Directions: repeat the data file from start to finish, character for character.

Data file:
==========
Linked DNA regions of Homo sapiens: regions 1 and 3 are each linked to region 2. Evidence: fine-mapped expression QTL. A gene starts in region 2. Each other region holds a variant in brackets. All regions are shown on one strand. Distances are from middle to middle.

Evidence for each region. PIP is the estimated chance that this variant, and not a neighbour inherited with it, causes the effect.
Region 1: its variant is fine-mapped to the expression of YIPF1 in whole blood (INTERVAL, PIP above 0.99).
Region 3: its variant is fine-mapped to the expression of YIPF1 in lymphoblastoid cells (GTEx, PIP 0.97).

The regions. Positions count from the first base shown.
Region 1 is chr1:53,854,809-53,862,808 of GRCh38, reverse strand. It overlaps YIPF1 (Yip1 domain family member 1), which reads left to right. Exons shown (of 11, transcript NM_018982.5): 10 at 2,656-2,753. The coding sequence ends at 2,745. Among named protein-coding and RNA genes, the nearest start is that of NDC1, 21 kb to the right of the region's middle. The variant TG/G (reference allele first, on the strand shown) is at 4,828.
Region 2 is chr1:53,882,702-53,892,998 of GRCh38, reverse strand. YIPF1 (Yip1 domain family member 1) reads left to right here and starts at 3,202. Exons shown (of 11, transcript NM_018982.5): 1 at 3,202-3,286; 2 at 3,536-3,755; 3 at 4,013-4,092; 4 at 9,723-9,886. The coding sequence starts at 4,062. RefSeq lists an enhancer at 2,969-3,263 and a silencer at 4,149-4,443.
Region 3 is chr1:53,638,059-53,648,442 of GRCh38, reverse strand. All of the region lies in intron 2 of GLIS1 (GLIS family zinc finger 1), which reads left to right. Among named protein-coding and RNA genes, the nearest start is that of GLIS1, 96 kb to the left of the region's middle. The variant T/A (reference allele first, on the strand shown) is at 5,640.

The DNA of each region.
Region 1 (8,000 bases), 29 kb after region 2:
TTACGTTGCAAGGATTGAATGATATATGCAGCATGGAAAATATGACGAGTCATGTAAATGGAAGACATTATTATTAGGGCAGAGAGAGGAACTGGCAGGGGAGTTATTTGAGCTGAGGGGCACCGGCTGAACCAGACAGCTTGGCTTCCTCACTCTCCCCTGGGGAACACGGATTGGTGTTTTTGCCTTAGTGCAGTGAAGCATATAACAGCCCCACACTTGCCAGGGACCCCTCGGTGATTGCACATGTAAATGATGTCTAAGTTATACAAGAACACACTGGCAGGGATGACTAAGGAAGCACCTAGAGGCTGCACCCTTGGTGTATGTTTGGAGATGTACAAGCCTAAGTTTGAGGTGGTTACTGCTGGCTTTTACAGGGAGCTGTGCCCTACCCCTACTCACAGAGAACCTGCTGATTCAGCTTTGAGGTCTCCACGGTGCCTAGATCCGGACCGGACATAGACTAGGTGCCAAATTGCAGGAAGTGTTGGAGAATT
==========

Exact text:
Linked DNA regions of Homo sapiens: regions 1 and 3 are each linked to region 2. Evidence: fine-mapped expression QTL. A gene starts in region 2. Each other region holds a variant in brackets. All regions are shown on one strand. Distances are from middle to middle.

Evidence for each region. PIP is the estimated chance that this variant, and not a neighbour inherited with it, causes the effect.
Region 1: its variant is fine-mapped to the expression of YIPF1 in whole blood (INTERVAL, PIP above 0.99).
Region 3: its variant is fine-mapped to the expression of YIPF1 in lymphoblastoid cells (GTEx, PIP 0.97).

The regions. Positions count from the first base shown.
Region 1 is chr1:53,854,809-53,862,808 of GRCh38, reverse strand. It overlaps YIPF1 (Yip1 domain family member 1), which reads left to right. Exons shown (of 11, transcript NM_018982.5): 10 at 2,656-2,753. The coding sequence ends at 2,745. Among named protein-coding and RNA genes, the nearest start is that of NDC1, 21 kb to the right of the region's middle. The variant TG/G (reference allele first, on the strand shown) is at 4,828.
Region 2 is chr1:53,882,702-53,892,998 of GRCh38, reverse strand. YIPF1 (Yip1 domain family member 1) reads left to right here and starts at 3,202. Exons shown (of 11, transcript NM_018982.5): 1 at 3,202-3,286; 2 at 3,536-3,755; 3 at 4,013-4,092; 4 at 9,723-9,886. The coding sequence starts at 4,062. RefSeq lists an enhancer at 2,969-3,263 and a silencer at 4,149-4,443.
Region 3 is chr1:53,638,059-53,648,442 of GRCh38, reverse strand. All of the region lies in intron 2 of GLIS1 (GLIS family zinc finger 1), which reads left to right. Among named protein-coding and RNA genes, the nearest start is that of GLIS1, 96 kb to the left of the region's middle. The variant T/A (reference allele first, on the strand shown) is at 5,640.

The DNA of each region.
Region 1 (8,000 bases), 29 kb after region 2:
TTACGTTGCAAGGATTGAATGATATATGCAGCATGGAAAATATGACGAGTCATGTAAATGGAAGACATTATTATTAGGGCAGAGAGAGGAACTGGCAGGGGAGTTATTTGAGCTGAGGGGCACCGGCTGAACCAGACAGCTTGGCTTCCTCACTCTCCCCTGGGGAACACGGATTGGTGTTTTTGCCTTAGTGCAGTGAAGCATATAACAGCCCCACACTTGCCAGGGACCCCTCGGTGATTGCACATGTAAATGATGTCTAAGTTATACAAGAACACACTGGCAGGGATGACTAAGGAAGCACCTAGAGGCTGCACCCTTGGTGTATGTTTGGAGATGTACAAGCCTAAGTTTGAGGTGGTTACTGCTGGCTTTTACAGGGAGCTGTGCCCTACCCCTACTCACAGAGAACCTGCTGATTCAGCTTTGAGGTCTCCACGGTGCCTAGATCCGGACCGGACATAGACTAGGTGCCAAATTGCAGGAAGTGTTGGAGAATT